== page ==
The Open Space Authority recently received updates from two projects funded through the Authority's Urban Grant programs. Find out more about these community programs here.
On Friday, November 30, 2018, the Open Space Authority along with the City of San Jose unveiled the first wildlife crossing signage along Monterey Road in Coyote Valley.
Councilmember Sergio Jimenez has been a champion for wildlife connectivity in Coyote Valley and led the way to secure funding to install the signs. The Councilmember led the day's festivities which included remarks from:
SAN JOSE — As open space deals go, the property is small. But its impact could be big.
The Peninsula Open Space Trust, a non-profit group based in Palo Alto, announced Tuesday it has closed a deal to purchase 159 acres in the rural foothills of Santa Clara County between Almaden Reservoir and Loma Prieta, the tallest peak in the Santa Cruz Mountains.
Acquisition expands important linkage between Rancho Cañada del Oro Open Space Preserve and Sierra Azul Open Space Preserve
PALO ALTO, Calif. (November 27, 2018) – Peninsula Open Space Trust (POST) and the Santa Clara Valley Open Space Authority (Authority) today announced the purchase of a 159-acre property that widens a vital linkage between the Authority’s Rancho Cañada del Oro and Midpeninsula Regional Open Space District’s (Midpen’s) Sierra Azul open space preserves. This adjacency provides opportunities for connecting recreation options across the two preserves, while securing wildlife habitat and expanding a protected corridor between Highway 17 and Coyote Valley – a high priority area for both organizations in their shared goal of creating habitat linkages for native wildlife.
Just as we invest in traditional urban infrastructure, like transportation and waste and water treatment, strategic investments in natural infrastructure can also provide many valuable benefits to our urban communities. Nature as Infrastructure refers to recognizing and protecting the natural ecological processes which provide us with a multitude of important “services” that include flood protection, reducing greenhouse gases, food supply, increasing resilience to climate change, and promoting the health and safety of both human and natural communities.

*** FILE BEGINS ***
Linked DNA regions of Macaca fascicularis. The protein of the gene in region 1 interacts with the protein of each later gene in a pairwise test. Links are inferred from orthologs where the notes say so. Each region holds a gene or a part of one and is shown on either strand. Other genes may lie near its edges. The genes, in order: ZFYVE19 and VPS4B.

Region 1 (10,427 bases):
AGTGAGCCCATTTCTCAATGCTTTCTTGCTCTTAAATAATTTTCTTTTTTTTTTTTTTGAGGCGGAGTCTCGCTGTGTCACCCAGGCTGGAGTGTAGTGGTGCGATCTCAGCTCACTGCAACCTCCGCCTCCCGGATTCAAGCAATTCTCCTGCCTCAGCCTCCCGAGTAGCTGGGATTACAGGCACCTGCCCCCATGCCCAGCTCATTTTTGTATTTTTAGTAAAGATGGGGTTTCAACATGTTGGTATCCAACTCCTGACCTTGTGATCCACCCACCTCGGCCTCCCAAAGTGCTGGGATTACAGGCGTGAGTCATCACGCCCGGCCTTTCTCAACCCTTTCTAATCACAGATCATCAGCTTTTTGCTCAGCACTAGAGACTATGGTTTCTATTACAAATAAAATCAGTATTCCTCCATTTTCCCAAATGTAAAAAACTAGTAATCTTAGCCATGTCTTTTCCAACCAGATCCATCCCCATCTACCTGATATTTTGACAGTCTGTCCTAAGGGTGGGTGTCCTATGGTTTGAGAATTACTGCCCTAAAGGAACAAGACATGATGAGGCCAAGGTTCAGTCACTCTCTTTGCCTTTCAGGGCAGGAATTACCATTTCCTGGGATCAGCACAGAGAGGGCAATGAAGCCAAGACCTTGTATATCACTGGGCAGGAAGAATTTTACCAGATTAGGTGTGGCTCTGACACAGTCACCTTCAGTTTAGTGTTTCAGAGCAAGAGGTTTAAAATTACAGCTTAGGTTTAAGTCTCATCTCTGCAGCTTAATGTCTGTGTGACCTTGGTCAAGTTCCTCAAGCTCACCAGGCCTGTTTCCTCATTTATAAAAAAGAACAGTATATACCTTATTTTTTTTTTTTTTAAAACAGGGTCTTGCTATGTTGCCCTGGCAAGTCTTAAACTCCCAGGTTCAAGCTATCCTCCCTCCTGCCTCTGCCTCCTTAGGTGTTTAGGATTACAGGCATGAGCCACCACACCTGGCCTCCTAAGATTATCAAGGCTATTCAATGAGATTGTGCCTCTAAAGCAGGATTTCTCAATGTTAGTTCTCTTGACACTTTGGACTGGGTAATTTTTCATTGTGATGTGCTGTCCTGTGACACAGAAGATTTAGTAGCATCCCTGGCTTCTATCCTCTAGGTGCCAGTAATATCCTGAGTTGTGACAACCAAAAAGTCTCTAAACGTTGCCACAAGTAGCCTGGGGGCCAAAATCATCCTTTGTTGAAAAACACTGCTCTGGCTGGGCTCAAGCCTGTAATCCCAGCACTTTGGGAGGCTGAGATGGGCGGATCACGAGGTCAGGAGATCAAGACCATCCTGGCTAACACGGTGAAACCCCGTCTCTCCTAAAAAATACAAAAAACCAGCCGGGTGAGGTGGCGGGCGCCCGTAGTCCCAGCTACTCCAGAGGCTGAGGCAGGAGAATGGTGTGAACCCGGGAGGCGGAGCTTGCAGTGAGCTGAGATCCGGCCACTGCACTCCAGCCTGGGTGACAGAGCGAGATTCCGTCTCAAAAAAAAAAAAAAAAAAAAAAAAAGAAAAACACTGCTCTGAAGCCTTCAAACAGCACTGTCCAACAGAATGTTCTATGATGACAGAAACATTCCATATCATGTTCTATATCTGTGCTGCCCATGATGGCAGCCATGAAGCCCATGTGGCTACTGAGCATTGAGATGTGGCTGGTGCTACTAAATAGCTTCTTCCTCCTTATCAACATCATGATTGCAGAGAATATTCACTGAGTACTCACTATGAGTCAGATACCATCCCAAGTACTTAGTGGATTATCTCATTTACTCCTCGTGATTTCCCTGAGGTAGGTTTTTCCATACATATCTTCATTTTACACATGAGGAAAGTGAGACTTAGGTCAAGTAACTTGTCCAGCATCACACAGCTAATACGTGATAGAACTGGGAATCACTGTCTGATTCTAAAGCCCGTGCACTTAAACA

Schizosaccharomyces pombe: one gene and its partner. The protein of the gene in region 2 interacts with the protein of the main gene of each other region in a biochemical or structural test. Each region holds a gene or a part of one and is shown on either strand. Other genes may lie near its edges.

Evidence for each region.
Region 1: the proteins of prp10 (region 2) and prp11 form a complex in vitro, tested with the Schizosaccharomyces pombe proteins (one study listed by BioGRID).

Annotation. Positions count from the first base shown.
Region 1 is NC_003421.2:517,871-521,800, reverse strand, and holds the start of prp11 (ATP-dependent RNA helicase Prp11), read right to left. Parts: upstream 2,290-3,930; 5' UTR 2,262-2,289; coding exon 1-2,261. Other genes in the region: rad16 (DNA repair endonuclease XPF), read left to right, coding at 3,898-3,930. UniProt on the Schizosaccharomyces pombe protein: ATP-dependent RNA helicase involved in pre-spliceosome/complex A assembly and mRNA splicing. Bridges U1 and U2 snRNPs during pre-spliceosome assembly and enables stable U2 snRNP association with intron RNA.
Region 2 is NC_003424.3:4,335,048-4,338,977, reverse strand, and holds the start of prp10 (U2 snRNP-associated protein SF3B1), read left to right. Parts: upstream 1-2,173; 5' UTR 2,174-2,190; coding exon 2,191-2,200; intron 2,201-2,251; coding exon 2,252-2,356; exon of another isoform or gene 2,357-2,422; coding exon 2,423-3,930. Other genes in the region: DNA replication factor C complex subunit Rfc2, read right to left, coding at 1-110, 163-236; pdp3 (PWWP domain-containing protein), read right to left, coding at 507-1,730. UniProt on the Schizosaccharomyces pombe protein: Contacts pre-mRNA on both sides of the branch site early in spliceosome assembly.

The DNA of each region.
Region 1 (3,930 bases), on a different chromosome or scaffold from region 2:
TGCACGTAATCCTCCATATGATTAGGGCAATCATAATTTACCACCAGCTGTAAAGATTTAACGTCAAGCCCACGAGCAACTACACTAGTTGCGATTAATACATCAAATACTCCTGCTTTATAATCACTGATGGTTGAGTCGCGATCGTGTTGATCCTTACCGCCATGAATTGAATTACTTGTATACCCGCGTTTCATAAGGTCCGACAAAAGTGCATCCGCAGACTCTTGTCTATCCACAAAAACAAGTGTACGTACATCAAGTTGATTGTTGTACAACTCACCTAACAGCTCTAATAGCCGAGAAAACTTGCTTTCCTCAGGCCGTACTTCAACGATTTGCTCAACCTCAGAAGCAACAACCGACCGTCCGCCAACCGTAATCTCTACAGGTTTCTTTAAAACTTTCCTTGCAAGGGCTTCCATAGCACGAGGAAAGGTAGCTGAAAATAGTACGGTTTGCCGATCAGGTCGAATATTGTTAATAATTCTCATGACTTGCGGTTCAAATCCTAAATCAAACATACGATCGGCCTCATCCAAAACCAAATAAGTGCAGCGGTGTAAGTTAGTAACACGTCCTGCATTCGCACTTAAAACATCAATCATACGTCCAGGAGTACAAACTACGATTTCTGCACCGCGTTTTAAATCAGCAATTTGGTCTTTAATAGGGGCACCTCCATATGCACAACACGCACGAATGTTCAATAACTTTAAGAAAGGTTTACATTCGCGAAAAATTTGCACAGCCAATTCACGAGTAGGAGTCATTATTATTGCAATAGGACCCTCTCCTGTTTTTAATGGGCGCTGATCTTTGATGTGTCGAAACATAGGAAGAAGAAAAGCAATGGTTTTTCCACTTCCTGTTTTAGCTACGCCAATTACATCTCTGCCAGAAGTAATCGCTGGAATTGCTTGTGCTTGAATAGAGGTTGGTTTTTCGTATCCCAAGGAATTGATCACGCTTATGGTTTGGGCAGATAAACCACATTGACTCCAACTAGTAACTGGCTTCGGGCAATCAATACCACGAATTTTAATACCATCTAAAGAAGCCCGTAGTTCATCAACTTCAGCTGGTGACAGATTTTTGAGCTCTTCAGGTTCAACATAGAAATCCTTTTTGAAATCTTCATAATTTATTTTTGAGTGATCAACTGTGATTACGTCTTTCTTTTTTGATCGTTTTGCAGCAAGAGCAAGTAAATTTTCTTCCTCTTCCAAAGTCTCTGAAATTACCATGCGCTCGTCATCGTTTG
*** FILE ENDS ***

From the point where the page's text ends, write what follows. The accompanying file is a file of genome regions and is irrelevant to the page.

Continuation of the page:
Healthy Lands Healthy & Economies Initiative Identifies and
Values the Natural Assets of Three Bay Area Counties
For the second year in a row, the freshman class at The Harker School participated in the Authority’s largest Land Steward service day at Coyote Valley Open Space Preserve. Over 200 students and staff spent the day helping with trail maintenance and joining in several environmental educational lessons.
Over the last few decades, the population of breeding western burrowing owls has declined in Santa Clara County. Burrowing owls have been documented spending the winter in our parks and open space preserves, but these winter migrants do not stay into the summer to breed. Local researchers are testing a new conservation strategy – building burrows for these owls that might attract them to stay year-round.
A growing body of research finds that being outdoors, in open space, can have significant benefits to your physical and mental health. In the 1970’s, noted biologist E.O. Wilson shared the hypothesis that humans have an instinctual love of nature, an idea he called “biophilia.” In more recent decades, neuroscientists have started to find support for these theories in studies of the brain.
Just as we invest in traditional urban infrastructure, like transportation and waste and water treatment, strategic investments in nature or green infrastructure can also provide many valuable benefits to our urban communities. These benefits include flood protection, reducing greenhouse gases, increasing access to food, and resilience to climate change for both human and natural communities.
- Urban Open Space & Environmental Education Corner – December 2018
- First Wildlife Crossing Signs in Coyote Valley Unveiled
- New land deal links 31,000 acres of open space south of San Jose
- Public-Private Partnership Protects Another Key Open Space in the Santa Cruz Mountains
- Coyote Valley: Nature as Infrastructure
- Our Open Spaces Provide Us with Benefits Valued up to $12.6 Billion
- 2nd Annual Freshman Volunteer Day with The Harker School
- Building Homes for Burrowing Owls
- #OptOutside - It's Good for Your Health!
- Nature as Infrastructure